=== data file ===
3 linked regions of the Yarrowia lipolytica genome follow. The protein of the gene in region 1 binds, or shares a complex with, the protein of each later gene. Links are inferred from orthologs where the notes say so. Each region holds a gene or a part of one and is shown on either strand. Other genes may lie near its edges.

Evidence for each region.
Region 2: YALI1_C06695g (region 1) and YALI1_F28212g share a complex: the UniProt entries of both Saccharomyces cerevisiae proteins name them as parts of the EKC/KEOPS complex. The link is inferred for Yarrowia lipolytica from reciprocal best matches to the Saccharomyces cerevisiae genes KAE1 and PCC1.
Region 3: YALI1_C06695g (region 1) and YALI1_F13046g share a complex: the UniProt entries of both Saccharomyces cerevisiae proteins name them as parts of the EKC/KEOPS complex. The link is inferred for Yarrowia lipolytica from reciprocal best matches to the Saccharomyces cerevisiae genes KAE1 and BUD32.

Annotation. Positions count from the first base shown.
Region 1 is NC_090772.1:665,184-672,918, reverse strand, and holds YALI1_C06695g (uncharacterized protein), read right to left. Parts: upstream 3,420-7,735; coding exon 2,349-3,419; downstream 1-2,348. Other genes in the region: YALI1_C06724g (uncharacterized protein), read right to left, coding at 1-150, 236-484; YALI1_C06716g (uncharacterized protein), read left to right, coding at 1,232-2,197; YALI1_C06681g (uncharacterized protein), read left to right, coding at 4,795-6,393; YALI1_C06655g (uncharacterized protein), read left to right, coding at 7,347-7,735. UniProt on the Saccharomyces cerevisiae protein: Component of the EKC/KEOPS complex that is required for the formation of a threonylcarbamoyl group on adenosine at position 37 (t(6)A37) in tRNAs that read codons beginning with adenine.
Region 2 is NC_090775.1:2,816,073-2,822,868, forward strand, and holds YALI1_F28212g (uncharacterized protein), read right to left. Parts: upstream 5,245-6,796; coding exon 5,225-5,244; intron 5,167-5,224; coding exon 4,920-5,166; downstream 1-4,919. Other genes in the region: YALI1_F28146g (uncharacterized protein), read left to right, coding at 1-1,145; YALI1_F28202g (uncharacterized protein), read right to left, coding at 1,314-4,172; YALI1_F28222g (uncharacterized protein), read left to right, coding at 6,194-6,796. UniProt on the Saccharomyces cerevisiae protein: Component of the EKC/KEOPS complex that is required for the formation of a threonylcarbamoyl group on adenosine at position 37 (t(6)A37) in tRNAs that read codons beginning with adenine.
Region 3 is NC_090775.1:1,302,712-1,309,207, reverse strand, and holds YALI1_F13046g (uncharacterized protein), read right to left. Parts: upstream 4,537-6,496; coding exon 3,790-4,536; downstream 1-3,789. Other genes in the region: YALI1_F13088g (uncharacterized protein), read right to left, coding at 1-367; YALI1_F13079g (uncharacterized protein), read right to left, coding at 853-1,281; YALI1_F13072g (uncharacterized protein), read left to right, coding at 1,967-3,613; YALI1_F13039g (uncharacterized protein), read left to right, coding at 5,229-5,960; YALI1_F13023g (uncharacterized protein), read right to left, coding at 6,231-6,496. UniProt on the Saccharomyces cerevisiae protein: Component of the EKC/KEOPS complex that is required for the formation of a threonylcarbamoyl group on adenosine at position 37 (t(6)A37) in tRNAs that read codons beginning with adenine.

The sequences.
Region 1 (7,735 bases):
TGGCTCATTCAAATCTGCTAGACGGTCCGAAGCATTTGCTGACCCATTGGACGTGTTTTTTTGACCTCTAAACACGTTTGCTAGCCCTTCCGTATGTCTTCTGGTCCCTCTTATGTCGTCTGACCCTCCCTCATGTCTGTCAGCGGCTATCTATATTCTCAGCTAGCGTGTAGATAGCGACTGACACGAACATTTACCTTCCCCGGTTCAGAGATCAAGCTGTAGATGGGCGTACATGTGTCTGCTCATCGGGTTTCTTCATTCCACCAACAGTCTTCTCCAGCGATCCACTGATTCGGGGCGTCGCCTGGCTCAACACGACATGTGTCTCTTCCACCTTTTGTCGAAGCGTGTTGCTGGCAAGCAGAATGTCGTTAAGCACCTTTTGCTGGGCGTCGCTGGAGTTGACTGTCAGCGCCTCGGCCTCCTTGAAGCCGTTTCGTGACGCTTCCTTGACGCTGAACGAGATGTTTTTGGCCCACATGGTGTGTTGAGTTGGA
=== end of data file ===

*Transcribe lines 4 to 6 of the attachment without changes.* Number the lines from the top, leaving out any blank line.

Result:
Region 3: YALI1_C06695g (region 1) and YALI1_F13046g share a complex: the UniProt entries of both Saccharomyces cerevisiae proteins name them as parts of the EKC/KEOPS complex. The link is inferred for Yarrowia lipolytica from reciprocal best matches to the Saccharomyces cerevisiae genes KAE1 and BUD32.

Annotation. Positions count from the first base shown.
Region 1 is NC_090772.1:665,184-672,918, reverse strand, and holds YALI1_C06695g (uncharacterized protein), read right to left. Parts: upstream 3,420-7,735; coding exon 2,349-3,419; downstream 1-2,348. Other genes in the region: YALI1_C06724g (uncharacterized protein), read right to left, coding at 1-150, 236-484; YALI1_C06716g (uncharacterized protein), read left to right, coding at 1,232-2,197; YALI1_C06681g (uncharacterized protein), read left to right, coding at 4,795-6,393; YALI1_C06655g (uncharacterized protein), read left to right, coding at 7,347-7,735. UniProt on the Saccharomyces cerevisiae protein: Component of the EKC/KEOPS complex that is required for the formation of a threonylcarbamoyl group on adenosine at position 37 (t(6)A37) in tRNAs that read codons beginning with adenine.